Hereditary fructose intolerance (HFI) is an under-recognized, preventable life-threatening condition. It is an autosomal recessive disorder with subnormal activity of aldolase B in the liver, kidney and small bowel. Symptoms are present only after the ingestion of fructose, which leads to brisk hypoglycemia, and an individual with continued ingestion will exhibit vomiting, abdominal pain, failure to thrive, and renal and liver failure. A diagnosis of HFI was made in a 50-year-old woman on the basis of medical history, response to IV fructose intolerance test, demonstration of aldolase B activity reduction in duodenal biopsy, and molecular analysis of leukocyte DNA by PCR showed homozygosity for two doses of mutant gene...
May 21, 2009: World Journal of Gastroenterology: WJG
Jørgen Valeur, Eliann Øines, Mette Helvik Morken, Jens Juul Holst, Arnold Berstad
OBJECTIVE: Carbohydrate malabsorption causes more symptoms in patients with functional gastrointestinal disorders than in healthy individuals. The purpose of this study was to investigate whether this could be explained by differences in ileal brake hormone secretion. MATERIAL AND METHODS: Eighteen consecutive patients with functional abdominal complaints, referred to our clinic for investigation of self-reported food hypersensitivity, were included in the study and compared with 15 healthy volunteers...
2008: Scandinavian Journal of Gastroenterology
Peter Born, Marina Sekatcheva, Thomas Rösch, Meinhard Classen
BACKGROUND/AIMS: Nonspecific abdominal symptoms are a serious problem throughout the world. Among the multitude of differential diagnoses in carbohydrate malabsorption, only incomplete absorption of lactose is mentioned, while malabsorption of fructose and sorbitol--which occurs much more often, at least in the Western world--is usually not included. METHODOLOGY: During a 6-month period, all patients (n=90; 33 males, median age 45 years, range 10-81; 57 females, median age 47 years, range 15-71) who consecutively presented for H2 exhalation tests were evaluated...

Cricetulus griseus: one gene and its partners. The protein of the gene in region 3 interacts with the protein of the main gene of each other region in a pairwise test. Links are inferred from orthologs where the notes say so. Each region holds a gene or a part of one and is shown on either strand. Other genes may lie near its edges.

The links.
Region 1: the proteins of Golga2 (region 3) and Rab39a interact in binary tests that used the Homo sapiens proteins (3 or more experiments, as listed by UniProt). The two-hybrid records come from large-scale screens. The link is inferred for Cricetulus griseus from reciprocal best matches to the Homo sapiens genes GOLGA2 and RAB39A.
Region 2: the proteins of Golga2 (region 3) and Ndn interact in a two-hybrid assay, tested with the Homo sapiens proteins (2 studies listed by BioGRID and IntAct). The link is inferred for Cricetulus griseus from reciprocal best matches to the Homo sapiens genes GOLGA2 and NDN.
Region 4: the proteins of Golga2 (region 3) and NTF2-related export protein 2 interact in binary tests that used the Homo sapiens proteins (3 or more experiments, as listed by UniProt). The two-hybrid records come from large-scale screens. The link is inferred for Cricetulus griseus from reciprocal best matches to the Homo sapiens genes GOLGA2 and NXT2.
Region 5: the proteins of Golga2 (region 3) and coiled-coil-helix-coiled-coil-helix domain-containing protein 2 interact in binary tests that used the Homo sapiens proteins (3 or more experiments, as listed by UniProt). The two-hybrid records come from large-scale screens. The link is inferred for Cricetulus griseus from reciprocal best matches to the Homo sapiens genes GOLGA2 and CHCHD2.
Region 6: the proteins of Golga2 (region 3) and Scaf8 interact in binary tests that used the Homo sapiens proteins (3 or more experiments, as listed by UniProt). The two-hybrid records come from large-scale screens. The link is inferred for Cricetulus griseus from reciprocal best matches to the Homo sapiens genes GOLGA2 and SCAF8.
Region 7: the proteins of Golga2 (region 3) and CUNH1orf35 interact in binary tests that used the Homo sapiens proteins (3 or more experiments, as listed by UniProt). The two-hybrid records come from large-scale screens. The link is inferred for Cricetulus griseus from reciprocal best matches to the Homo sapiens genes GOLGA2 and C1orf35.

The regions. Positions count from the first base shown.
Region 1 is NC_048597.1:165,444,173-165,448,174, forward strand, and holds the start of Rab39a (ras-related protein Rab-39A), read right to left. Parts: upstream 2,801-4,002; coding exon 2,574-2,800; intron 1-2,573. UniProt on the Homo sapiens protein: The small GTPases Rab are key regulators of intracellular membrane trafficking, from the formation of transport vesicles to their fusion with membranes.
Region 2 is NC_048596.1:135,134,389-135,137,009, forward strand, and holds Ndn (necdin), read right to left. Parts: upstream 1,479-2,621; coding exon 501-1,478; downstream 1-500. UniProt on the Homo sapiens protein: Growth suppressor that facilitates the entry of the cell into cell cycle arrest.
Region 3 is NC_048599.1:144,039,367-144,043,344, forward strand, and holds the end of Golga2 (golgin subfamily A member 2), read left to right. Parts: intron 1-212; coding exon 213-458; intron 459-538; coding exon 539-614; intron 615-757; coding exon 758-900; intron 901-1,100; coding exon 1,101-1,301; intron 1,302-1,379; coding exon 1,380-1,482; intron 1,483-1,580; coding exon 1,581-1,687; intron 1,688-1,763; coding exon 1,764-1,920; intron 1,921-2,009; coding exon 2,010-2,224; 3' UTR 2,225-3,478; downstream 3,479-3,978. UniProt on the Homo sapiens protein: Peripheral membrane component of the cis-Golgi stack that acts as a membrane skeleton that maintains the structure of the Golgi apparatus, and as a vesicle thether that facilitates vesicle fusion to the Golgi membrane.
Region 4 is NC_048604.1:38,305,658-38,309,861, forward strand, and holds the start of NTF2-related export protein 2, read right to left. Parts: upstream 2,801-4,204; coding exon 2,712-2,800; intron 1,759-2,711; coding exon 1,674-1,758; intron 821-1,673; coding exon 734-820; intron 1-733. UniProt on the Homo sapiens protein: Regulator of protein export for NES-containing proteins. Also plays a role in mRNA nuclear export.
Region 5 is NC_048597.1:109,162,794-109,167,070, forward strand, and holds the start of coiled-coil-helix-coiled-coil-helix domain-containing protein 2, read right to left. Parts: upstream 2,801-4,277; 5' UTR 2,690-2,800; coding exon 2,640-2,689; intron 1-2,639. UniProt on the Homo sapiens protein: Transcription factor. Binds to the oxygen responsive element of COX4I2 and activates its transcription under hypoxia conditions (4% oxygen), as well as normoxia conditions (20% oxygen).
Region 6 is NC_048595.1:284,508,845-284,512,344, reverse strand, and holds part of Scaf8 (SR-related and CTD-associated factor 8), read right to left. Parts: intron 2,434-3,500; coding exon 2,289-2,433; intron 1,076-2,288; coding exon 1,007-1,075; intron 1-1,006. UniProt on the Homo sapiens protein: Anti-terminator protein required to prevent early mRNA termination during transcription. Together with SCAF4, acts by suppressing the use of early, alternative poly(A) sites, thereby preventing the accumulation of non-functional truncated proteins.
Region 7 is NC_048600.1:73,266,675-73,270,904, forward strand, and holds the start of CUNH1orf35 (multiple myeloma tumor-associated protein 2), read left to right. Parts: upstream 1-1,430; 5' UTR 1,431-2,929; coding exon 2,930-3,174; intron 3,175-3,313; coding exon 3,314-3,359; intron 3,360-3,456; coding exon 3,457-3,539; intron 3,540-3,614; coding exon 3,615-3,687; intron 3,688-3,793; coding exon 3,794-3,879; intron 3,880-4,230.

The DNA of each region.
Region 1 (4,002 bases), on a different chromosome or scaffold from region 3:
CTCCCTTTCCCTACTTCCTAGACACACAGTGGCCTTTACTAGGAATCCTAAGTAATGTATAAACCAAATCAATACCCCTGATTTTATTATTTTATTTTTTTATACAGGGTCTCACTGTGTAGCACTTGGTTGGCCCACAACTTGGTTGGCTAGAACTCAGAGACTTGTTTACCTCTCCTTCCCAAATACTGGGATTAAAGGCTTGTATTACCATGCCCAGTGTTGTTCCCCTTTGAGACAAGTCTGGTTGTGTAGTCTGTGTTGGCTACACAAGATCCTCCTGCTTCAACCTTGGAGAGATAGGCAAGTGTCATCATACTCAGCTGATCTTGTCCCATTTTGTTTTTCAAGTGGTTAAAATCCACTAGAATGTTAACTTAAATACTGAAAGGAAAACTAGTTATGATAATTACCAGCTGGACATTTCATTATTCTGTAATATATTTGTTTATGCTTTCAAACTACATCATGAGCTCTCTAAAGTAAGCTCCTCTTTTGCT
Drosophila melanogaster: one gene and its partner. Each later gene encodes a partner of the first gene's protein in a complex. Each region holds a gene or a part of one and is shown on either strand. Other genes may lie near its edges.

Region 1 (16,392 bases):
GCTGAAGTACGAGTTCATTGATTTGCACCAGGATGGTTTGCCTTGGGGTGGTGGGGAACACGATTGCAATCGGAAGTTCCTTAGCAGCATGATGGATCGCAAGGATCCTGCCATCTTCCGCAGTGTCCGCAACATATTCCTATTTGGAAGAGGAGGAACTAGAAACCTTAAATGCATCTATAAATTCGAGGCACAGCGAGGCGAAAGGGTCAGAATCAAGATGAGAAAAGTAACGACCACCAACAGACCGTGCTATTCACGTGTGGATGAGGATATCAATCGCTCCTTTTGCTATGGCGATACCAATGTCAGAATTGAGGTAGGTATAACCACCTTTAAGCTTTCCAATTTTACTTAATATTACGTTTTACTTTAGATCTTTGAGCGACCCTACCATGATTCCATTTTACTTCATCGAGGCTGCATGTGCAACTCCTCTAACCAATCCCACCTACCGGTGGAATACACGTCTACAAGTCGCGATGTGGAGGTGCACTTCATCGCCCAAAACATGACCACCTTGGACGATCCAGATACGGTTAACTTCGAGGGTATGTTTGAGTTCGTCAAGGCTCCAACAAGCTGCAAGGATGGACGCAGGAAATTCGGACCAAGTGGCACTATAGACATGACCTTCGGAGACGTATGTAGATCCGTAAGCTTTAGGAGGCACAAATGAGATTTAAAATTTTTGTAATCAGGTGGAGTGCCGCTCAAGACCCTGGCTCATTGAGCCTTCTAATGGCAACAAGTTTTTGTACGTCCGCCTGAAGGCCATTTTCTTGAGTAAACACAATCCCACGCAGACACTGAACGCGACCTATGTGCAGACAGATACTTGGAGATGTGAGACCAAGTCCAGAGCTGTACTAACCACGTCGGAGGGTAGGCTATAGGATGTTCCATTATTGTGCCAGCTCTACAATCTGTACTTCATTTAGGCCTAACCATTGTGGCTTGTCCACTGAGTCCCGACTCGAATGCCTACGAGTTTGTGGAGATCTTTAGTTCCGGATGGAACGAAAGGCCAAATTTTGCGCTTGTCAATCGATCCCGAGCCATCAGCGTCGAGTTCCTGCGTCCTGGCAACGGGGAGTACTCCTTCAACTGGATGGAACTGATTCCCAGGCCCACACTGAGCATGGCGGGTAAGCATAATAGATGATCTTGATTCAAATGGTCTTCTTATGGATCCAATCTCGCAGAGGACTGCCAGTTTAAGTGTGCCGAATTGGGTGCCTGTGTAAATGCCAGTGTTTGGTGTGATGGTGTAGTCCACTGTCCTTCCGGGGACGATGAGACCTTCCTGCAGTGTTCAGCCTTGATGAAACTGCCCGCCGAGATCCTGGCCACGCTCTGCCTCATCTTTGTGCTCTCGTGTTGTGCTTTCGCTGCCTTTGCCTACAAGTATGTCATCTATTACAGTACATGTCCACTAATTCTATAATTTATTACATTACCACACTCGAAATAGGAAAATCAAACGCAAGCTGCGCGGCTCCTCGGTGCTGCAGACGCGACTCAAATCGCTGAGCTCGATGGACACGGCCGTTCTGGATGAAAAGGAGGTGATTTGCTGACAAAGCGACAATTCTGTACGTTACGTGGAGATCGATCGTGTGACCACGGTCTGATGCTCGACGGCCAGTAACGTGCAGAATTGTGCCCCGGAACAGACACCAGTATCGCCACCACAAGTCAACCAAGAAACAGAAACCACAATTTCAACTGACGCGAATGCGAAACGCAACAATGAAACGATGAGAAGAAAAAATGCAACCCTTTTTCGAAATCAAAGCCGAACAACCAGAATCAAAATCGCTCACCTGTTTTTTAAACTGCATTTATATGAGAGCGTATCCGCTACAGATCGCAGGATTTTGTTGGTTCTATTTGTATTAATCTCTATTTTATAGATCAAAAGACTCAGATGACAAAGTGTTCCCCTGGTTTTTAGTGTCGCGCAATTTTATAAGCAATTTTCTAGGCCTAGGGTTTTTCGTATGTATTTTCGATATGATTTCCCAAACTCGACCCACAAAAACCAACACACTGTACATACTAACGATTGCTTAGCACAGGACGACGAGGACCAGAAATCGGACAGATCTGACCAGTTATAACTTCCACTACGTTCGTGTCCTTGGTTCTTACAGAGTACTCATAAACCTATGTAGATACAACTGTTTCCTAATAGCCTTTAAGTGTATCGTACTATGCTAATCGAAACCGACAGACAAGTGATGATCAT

September 2006: Hepato-gastroenterology
B J Curran, J H Havill
Hereditary fructose intolerance is a rare inherited metabolic disorder. Although fructose intolerance usually presents in the paediatric age group, individuals can survive into adulthood by self.manipulation of diet. Hospitalisation can become a high.risk environment for these individuals because of loss of control of their strict dietary constraints and the added danger of administration of medications containing fructose, sucrose and sorbitol. We report a case of hereditary fructose intolerance in an adult presenting with hepatic and renal failure associated with an amiodarone infusion and explore the possibility of polysorbate 80 as a cause of this patient's hepatic and renal failure...
June 2002: Critical Care and Resuscitation: Journal of the Australasian Academy of Critical Care Medicine
Fernando Fernández-Bañares, Mercé Rosinach, Maria Esteve, Montserrat Forné, Jorge C Espinós, Josep Maria Viver
BACKGROUND: Functional abdominal bloating is a functional bowel disorder dominated by a feeling of abdominal fullness without sufficient criteria for another functional gastrointestinal disorder. Gas-related complaints (i.e., passage of flatus), which are present in a subgroup of these patients, might be associated with carbohydrate malabsorption. AIM: To evaluate the presence of lactose and/or fructose plus sorbitol malabsorption, and the long-term efficacy of malabsorbed sugar-free diets, in patients with Rome II criteria of functional abdominal bloating and gas-related symptoms...